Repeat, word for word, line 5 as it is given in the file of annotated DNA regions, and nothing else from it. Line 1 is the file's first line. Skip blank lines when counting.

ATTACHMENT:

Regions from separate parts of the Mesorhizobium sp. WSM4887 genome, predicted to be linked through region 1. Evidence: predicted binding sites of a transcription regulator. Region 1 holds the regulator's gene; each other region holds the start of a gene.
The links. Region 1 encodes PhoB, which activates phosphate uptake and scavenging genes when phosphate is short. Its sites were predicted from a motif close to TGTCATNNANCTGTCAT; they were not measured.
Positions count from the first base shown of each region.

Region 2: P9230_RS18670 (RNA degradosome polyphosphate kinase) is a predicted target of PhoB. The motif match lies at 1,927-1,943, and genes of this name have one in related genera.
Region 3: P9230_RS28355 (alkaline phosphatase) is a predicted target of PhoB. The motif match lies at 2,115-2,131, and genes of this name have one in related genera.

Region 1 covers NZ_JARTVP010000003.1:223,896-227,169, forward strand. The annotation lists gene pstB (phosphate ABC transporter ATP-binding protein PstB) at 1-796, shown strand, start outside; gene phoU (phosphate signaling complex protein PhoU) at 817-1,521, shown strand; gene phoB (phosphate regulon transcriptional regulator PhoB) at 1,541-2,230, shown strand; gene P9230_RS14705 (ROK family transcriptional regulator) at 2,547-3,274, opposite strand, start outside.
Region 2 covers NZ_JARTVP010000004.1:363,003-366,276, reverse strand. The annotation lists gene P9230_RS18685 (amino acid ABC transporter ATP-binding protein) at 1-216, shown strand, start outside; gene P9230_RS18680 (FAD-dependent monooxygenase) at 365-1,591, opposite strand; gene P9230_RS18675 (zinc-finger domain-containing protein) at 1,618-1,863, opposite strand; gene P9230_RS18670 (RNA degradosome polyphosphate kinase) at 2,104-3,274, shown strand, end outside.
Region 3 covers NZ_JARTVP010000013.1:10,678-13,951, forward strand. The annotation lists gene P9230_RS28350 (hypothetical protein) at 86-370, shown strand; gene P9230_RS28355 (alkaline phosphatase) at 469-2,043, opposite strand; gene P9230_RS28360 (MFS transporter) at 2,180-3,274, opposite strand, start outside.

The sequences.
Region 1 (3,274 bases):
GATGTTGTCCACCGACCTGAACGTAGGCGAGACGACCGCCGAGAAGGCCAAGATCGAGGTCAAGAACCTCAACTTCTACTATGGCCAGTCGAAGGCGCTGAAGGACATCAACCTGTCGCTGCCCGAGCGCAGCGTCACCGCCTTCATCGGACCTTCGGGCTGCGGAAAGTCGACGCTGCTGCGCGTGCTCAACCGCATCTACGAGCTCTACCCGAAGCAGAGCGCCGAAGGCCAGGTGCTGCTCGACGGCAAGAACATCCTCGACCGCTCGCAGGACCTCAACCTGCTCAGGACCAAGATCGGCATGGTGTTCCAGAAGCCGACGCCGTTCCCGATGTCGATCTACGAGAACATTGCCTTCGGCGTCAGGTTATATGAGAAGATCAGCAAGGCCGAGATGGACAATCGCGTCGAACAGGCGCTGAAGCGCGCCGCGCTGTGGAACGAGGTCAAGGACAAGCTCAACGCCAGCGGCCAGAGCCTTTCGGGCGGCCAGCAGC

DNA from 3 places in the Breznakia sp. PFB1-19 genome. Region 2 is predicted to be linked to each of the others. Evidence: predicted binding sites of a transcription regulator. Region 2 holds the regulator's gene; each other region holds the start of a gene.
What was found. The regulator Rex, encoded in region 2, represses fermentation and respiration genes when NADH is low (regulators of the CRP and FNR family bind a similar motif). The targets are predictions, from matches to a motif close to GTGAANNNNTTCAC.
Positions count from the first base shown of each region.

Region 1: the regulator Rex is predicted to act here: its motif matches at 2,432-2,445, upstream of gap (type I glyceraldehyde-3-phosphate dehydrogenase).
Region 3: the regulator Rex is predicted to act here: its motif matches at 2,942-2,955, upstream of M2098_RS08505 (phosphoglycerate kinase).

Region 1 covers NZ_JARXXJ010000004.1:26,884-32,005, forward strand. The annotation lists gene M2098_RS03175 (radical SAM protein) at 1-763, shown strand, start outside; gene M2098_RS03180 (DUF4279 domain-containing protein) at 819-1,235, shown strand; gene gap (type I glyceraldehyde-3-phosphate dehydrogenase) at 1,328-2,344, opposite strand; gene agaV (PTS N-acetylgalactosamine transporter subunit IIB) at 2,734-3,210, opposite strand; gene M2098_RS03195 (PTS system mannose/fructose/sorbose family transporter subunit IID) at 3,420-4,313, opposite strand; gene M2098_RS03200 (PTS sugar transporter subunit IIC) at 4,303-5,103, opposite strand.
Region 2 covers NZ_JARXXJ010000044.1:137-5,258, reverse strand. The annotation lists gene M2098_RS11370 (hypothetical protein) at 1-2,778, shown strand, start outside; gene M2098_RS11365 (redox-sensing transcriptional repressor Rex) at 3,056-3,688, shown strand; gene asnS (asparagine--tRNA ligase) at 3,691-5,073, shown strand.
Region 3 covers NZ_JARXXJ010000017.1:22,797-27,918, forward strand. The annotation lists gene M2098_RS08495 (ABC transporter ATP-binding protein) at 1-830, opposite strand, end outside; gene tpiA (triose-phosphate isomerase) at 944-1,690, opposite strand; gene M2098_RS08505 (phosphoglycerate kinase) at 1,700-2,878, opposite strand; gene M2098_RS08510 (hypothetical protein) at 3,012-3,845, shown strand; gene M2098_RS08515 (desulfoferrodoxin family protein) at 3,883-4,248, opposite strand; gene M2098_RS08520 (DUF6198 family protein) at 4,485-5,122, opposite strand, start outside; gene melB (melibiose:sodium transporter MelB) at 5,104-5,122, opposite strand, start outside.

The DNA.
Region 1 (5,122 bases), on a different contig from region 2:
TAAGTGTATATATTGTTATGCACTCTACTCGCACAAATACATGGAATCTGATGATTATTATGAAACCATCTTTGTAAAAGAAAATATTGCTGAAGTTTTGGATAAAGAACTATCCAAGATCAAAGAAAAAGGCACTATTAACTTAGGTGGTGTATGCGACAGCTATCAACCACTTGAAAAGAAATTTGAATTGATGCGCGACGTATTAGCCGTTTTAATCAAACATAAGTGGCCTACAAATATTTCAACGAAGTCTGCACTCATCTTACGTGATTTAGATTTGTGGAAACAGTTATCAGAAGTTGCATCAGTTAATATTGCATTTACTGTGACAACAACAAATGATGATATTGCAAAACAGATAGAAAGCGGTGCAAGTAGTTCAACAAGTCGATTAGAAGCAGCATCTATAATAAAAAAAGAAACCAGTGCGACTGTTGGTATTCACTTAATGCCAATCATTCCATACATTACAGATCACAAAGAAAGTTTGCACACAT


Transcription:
Region 3: P9230_RS28355 (alkaline phosphatase) is a predicted target of PhoB. The motif match lies at 2,115-2,131, and genes of this name have one in related genera.